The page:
Black History Month: 5 Fast Facts You Need to Know

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A combination image shows U.S. civil rights leader Martin Luther King Jr. (L) as he waves to supporters on August 28, 1963 from the Mall in Washington D.C. during the “March on Washington”, and U.S. President Barack Obama (R) speaking after being sworn in as the 44th president of the U.S. and the first black president 46 years after Martin Luther King’s march on Washington to raise public consciousness for civil rights. (TIMOTHY A. CLARY/AFP/Getty Images)

Black History Month 2015 begins today, February 1 in the United States and Canada.

The “heritage month” celebrates African-American contributions to American culture and also serves as a reminder of the tribulations African-Americans have had to endure to obtain the freedoms that America’s forefathers promised its people when “all men are created equal” was written in the Declaration of Independence. African-Americans have been on the forefront of the civil rights fight to uphold this oft-quoted American ideal since their emancipation from slavery in 1865, and their granting of full citizenship in 1868 with the Fourteenth Amendment to the United States Constitution, which reads:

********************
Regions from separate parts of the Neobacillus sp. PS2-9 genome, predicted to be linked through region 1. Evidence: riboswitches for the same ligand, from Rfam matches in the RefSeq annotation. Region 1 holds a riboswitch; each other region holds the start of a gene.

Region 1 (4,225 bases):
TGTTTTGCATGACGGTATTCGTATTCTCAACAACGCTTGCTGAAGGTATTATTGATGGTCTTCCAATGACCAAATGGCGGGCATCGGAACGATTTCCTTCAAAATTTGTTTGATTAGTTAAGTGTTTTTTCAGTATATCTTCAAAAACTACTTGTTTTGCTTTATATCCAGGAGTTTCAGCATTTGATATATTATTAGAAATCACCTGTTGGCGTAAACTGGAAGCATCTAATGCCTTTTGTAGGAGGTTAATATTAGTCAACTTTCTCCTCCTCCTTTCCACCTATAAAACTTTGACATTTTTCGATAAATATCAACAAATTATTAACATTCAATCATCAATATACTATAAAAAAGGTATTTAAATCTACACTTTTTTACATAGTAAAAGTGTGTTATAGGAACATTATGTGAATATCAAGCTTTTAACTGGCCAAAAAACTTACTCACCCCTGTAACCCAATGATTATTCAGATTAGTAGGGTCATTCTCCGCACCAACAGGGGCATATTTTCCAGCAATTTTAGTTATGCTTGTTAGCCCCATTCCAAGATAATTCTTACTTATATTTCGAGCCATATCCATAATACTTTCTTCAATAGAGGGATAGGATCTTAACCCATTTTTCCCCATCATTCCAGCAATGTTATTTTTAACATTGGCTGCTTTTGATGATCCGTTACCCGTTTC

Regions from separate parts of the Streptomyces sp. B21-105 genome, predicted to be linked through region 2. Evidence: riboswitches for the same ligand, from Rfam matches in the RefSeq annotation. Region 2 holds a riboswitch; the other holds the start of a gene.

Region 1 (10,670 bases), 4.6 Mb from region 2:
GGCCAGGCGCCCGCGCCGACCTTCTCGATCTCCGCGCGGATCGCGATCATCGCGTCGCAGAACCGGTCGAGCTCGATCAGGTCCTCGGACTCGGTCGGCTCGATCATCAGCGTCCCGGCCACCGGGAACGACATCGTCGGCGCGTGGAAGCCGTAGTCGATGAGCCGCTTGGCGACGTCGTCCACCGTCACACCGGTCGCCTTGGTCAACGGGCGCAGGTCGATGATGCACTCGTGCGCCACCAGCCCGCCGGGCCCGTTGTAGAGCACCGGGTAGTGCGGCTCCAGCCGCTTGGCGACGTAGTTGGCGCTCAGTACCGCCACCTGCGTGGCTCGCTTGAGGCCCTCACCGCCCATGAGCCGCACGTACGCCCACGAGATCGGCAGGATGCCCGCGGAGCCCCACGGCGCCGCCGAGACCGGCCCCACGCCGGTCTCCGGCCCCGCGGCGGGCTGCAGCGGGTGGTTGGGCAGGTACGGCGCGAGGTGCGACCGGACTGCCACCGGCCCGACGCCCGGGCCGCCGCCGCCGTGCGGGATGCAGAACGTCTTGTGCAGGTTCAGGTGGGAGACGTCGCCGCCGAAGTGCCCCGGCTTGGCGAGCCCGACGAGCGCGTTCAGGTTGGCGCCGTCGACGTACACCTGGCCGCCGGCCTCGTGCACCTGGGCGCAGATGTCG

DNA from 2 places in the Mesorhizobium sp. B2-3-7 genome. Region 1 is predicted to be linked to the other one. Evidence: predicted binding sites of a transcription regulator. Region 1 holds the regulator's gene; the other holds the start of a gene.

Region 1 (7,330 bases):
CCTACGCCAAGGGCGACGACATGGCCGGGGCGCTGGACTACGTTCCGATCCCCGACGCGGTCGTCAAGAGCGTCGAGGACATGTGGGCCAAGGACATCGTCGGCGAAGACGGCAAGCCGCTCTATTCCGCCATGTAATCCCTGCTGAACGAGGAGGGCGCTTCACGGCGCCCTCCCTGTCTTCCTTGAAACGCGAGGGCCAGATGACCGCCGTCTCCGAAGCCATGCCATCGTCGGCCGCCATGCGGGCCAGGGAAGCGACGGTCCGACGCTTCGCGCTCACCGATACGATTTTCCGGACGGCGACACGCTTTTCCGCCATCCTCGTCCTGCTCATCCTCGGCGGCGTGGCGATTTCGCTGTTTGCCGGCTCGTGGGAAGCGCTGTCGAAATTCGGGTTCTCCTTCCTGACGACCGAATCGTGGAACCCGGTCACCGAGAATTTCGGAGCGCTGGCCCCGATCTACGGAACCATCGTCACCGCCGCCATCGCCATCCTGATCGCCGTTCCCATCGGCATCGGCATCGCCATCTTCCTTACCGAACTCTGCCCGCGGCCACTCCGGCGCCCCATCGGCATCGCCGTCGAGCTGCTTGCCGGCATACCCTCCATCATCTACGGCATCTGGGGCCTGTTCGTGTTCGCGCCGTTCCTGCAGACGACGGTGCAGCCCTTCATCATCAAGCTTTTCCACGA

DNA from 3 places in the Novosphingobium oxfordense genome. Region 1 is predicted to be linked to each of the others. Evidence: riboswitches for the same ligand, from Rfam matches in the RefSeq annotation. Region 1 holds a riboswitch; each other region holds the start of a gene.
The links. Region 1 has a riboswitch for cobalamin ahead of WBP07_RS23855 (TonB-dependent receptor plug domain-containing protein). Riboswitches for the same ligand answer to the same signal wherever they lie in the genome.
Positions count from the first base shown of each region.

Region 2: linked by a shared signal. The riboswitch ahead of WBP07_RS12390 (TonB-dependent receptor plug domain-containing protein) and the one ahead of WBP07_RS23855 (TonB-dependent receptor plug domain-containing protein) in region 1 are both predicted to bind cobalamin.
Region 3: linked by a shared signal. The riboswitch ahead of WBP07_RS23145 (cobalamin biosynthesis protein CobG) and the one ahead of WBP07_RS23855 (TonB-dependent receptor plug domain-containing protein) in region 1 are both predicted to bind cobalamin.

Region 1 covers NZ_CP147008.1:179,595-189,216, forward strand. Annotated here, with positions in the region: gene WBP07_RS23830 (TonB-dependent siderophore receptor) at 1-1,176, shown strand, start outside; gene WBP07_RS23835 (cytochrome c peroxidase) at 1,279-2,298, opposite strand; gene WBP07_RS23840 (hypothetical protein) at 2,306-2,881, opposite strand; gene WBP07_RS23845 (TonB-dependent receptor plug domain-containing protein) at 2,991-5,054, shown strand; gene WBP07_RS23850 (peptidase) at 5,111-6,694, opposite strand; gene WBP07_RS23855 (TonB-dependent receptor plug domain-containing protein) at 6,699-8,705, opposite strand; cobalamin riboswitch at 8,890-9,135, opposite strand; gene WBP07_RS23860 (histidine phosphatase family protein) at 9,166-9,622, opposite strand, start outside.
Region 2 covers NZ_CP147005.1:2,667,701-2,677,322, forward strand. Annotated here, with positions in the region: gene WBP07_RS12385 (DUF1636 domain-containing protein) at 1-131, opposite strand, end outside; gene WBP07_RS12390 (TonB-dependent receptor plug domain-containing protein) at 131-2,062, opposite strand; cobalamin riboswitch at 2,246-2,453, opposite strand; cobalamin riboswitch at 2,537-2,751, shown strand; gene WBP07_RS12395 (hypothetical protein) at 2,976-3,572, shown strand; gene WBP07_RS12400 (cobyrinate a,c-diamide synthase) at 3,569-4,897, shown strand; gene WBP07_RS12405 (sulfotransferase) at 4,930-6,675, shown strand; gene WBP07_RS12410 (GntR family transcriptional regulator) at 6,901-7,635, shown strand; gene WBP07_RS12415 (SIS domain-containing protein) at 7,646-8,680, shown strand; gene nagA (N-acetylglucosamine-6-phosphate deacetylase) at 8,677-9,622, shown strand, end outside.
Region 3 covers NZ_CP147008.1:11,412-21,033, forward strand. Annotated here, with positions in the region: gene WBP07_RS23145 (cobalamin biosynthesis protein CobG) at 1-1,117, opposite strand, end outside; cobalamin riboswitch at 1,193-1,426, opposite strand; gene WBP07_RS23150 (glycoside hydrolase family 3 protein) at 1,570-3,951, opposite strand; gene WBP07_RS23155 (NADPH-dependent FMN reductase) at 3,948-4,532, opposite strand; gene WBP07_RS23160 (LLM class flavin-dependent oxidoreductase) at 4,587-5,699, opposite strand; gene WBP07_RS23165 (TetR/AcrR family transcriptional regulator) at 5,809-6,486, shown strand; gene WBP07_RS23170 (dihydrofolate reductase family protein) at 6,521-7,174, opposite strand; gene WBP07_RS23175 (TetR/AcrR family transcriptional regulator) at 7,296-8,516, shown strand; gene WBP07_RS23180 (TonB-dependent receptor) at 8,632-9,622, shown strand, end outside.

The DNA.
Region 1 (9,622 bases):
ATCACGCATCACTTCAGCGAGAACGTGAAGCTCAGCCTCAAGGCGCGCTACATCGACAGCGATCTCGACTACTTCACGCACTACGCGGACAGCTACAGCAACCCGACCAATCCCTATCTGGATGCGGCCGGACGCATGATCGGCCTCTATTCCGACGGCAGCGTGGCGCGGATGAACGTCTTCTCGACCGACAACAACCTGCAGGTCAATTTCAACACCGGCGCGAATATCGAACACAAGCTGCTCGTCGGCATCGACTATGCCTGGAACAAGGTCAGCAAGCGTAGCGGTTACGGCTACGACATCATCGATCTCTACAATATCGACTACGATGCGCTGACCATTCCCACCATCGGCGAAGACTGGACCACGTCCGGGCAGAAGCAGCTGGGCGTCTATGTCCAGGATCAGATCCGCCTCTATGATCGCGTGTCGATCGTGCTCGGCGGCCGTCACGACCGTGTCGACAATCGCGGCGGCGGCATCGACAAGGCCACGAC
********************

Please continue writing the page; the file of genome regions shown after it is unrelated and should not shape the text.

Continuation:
All persons born or naturalized in the United States, and subject to the jurisdiction thereof, are citizens of the United States and of the State wherein they reside. No State shall make or enforce any law which shall abridge the privileges or immunities of citizens of the United States; nor shall any State deprive any person of life, liberty, or property, without due process of law; nor deny to any person within its jurisdiction the equal protection of the laws.

Read on to learn about the history of Black History Month and why there is criticism within the African-American community about its existence.

1. It Began as Negro History Week in 1926

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Participants in a black voting rights march in Alabama in March 1965. Dr. Martin Luther King led the march from Selma, Alabama, to the state capital in Montgomery. (William Lovelace/Express/Getty Images)

The first seeds that would grow into Black History Month were planted in 1926 when black historian Carter G. Woodson and the Association for the Study of Negro Life and History announced that the second week of February would be “Negro History Week.” This week was chosen because of its proximity to two important birthdays in African-American history: “American Moses” President Abraham Lincoln (February 12) and famed orator Frederick Douglass (February 14). Both of these men’s birthdates had been celebrated within the African-American community since its emancipation in the 19th century.